- David, Paul A, 1990. "The Dynamo and the Computer: An Historical Perspective on the Modern Productivity Paradox," American Economic Review, American Economic Association, vol. 80(2), pages 355-61, May.
- Rosenbaum, David I. & Sukharomana, Supachat, 2001. "Oligopolistic pricing over the deterministic market demand cycle: some evidence from the US Portland cement industry," International Journal of Industrial Organization, Elsevier, vol. 19(6), pages 863-884, May.
- Thomas, Duncan & Strauss, John & Henriques, Maria-Helena, 1990. "Child survival, height for age and household characteristics in Brazil," Journal of Development Economics, Elsevier, vol. 33(2), pages 197-234, October.
When requesting a correction, please mention this item's handle: RePEc:afc:cliome:v:6:y:2012:i:2:p:163-192. See general information about how to correct material in RePEc.
For technical questions regarding this item, or to correct its authors, title, abstract, bibliographic or download information, contact: ()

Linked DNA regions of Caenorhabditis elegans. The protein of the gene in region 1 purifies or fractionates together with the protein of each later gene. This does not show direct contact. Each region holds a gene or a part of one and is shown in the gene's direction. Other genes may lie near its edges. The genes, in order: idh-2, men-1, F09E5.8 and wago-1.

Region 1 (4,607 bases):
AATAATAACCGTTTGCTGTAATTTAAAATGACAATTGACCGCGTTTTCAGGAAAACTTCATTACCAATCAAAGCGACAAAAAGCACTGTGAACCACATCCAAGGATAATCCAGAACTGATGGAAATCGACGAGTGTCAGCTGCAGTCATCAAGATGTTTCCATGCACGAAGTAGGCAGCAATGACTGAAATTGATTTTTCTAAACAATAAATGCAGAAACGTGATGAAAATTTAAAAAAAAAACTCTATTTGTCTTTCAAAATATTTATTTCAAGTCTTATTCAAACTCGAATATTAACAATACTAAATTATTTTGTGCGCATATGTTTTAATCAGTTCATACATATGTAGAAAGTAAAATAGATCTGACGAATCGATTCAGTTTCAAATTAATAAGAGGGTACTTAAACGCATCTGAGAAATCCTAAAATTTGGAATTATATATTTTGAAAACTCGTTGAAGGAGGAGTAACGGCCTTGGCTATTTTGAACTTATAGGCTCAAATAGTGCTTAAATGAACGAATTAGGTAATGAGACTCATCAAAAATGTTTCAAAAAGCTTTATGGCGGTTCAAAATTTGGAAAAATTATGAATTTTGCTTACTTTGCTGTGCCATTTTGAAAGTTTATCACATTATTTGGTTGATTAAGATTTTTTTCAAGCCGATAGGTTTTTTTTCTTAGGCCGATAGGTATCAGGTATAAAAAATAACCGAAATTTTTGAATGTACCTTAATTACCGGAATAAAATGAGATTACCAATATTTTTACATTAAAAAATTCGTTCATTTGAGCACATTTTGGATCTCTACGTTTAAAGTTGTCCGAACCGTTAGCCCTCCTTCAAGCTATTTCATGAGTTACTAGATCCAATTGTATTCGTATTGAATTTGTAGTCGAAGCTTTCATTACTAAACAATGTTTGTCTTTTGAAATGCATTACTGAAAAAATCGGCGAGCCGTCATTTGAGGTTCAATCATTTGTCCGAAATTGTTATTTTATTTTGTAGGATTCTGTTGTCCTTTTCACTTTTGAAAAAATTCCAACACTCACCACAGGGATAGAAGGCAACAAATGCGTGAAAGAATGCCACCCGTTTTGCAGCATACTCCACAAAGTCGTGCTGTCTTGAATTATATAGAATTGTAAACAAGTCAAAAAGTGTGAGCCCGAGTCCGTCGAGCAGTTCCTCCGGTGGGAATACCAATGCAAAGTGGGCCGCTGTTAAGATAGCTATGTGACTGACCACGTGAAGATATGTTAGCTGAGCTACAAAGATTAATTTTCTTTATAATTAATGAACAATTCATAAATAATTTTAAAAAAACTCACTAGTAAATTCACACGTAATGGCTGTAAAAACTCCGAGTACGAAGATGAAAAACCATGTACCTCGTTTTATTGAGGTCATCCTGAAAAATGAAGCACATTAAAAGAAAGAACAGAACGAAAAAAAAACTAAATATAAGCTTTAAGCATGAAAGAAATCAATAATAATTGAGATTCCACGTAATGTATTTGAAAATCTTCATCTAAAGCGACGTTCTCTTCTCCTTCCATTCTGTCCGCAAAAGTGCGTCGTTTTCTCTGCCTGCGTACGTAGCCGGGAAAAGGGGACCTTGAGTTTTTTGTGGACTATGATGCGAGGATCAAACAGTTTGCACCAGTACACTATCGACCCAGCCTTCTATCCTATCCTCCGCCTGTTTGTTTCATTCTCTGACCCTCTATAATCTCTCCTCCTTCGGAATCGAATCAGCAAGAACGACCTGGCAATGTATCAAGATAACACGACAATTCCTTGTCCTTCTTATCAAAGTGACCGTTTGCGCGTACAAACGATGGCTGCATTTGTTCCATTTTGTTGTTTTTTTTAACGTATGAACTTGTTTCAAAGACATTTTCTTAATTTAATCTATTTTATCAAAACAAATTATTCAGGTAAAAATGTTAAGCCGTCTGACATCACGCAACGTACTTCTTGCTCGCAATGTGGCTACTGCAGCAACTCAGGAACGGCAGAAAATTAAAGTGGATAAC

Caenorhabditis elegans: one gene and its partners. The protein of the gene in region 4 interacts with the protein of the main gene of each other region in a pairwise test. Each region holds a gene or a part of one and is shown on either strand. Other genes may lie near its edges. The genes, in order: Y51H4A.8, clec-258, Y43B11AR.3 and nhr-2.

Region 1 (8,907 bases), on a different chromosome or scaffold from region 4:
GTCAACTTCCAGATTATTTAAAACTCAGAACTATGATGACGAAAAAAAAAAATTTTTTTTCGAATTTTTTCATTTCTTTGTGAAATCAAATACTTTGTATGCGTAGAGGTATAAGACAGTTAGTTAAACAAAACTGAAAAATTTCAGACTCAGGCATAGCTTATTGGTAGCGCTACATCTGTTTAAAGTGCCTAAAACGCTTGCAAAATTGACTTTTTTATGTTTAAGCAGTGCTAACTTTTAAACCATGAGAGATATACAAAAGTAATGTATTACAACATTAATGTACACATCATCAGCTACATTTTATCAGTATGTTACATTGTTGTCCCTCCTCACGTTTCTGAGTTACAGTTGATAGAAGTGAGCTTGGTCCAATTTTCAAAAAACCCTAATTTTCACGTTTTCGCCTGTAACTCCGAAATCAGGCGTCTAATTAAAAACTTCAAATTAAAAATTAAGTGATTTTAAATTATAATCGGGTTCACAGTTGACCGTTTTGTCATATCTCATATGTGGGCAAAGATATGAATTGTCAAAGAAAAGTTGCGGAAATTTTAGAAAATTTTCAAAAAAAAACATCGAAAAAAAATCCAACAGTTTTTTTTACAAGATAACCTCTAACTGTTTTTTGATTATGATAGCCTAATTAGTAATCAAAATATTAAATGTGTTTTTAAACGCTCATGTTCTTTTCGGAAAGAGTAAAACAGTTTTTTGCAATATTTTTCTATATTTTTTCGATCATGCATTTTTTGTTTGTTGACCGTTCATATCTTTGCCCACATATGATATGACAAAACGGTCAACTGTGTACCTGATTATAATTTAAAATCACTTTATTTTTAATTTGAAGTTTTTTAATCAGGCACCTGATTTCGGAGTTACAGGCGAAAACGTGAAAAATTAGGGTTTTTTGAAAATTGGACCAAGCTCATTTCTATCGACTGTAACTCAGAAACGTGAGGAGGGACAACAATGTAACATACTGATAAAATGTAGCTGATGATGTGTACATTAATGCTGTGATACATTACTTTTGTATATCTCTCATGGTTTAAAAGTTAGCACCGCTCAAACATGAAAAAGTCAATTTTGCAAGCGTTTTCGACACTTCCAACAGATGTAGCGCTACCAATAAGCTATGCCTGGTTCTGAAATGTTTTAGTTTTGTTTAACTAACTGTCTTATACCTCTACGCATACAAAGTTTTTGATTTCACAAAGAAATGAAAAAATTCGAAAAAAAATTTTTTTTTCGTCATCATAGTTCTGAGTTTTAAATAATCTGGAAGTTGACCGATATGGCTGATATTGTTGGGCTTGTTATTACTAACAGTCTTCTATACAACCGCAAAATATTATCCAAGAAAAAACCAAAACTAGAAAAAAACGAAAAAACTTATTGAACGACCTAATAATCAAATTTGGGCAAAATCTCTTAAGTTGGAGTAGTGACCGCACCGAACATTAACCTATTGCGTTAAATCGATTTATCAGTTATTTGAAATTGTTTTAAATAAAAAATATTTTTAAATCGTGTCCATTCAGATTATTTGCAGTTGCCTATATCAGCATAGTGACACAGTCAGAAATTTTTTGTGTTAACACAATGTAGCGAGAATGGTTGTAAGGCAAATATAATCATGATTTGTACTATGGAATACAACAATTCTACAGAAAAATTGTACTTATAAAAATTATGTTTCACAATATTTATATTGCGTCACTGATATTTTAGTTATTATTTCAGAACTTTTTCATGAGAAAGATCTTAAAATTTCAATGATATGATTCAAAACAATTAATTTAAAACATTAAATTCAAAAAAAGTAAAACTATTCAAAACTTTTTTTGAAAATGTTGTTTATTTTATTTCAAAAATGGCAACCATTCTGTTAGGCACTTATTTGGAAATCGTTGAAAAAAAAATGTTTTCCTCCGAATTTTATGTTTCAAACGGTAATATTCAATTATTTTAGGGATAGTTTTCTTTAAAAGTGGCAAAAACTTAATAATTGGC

If you have authored this item and are not yet registered with RePEc, we encourage you to do it here. This allows to link your profile to this item. It also allows you to accept potential citations to this item that we are uncertain about.
If references are entirely missing, you can add them using this form.
If the full references list an item that is present in RePEc, but the system did not link to it, you can help with this form.
If you know of missing items citing this one, you can help us creating those links by adding the relevant references in the same way as above, for each refering item. If you are a registered author of this item, you may also want to check the "citations" tab in your profile, as there may be some citations waiting for confirmation.
Please note that corrections may take a couple of weeks to filter through the various RePEc services.